November 1, 2008


CBOT Corn Review on Friday: Down on end-of-month positioning, weather



End-of-month positioning and sunny, dry weather pushed Chicago Board of Trade corn futures lower Friday, traders said.


December corn was down 8 cents to US$4.01 1/2 per bushel and March corn was down 8 1/4 cents to US$4.19 1/4.


The losses ended a tumultuous month for corn, during which it lost 86 cents in the December contract. Prices hovered around US$4 for much of the day, and corn gained 28 3/4 cents on the week.


In addition to being the end of the month, Friday also brought selling ahead of the weekend, with traders reluctant to carry long positions until Monday given the highly volatile state of the financial system, which has been driving corn for weeks, analysts said.


It was also the end of the year for some funds, traders added.


Although the trade has not been paying much attention to the crop, there are expectations that it is getting bigger and that production estimates will climb when the U.S. Department of Agriculture releases new figures November 10. A private firm is expected to release estimates on Monday.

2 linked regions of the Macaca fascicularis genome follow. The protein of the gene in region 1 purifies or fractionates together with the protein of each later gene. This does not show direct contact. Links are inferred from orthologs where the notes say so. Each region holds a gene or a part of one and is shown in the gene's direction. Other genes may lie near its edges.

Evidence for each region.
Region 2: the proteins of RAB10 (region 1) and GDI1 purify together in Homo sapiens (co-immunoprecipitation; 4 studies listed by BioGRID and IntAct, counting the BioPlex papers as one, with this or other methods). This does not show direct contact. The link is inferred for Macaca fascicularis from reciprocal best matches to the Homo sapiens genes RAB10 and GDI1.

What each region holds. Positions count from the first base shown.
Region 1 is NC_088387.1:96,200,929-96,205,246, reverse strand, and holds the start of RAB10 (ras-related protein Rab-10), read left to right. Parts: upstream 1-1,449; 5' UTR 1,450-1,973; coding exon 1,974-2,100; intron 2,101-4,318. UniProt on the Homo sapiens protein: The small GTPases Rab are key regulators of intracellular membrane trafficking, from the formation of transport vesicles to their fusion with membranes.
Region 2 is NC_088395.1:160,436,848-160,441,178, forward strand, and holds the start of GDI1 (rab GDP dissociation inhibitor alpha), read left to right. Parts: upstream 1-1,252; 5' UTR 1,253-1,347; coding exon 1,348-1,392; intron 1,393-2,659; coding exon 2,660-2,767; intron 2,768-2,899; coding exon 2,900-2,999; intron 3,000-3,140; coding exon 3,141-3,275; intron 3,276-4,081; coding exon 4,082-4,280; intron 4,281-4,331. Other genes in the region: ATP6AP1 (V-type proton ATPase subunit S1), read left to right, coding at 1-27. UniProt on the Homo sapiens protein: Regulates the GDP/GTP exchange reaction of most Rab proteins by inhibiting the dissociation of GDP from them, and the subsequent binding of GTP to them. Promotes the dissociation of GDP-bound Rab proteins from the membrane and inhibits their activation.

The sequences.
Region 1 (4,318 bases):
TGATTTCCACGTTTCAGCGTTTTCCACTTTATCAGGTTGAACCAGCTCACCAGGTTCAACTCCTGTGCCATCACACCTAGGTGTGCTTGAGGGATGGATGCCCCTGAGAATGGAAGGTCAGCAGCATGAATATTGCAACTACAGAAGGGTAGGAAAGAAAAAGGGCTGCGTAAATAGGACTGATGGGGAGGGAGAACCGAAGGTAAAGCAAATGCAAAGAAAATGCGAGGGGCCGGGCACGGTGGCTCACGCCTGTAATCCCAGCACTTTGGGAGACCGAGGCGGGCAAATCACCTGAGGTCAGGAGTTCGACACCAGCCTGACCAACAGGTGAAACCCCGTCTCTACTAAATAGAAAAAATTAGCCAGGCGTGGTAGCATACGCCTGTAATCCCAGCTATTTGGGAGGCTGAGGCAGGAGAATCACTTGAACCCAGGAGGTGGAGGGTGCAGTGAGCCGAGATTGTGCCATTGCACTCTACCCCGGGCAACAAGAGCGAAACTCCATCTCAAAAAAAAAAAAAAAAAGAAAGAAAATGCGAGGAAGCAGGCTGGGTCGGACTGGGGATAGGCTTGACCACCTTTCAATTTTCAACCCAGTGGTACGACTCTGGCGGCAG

Weather is adding psychological pressure, said Shawn McCambridge, senior grains analyst with Prudential-Bache.


"You go outside, it's a beautiful day," he said. "You're going to see some good harvest progress this weekend."


Analysts said harvest progress reported by the USDA could be 50% to 55% Monday, which would be up from 39% the previous week. Still, the harvest is well behind average.


Lower crude oil and a higher dollar were seen weighing on the market earlier in the day. The dollar's movement drove corn throughout the week. A trader said he didn't expect it to continue to rally.


"I think it's a bounce in the dollar that's going to get sold," a trader said. "I don't think you can get too negative on commodities."


Traders and analysts add that the market is feeling pressure from weak export demand. The U.S. corn market is facing a lot of competition from other countries and from feed wheat.


October was one of the worst months for corn in many years, traders and analysts said. It was also the most volatile.


"We haven't seen this kind of volatility, ever, in the past," McCambridge said.


CBOT oats futures ended lower. December oats were down 8 cents US$2.31 1/2 per bushel and March oats were down 8 cents to US$2.49 1/4. A trader said index funds rolled out of the December contract and into March positions.


Ethanol futures were lower. December ethanol was down US$0.029 to US$1.755 per gallon and January ethanol was down US$0.050 to US$1.755 per gallon.


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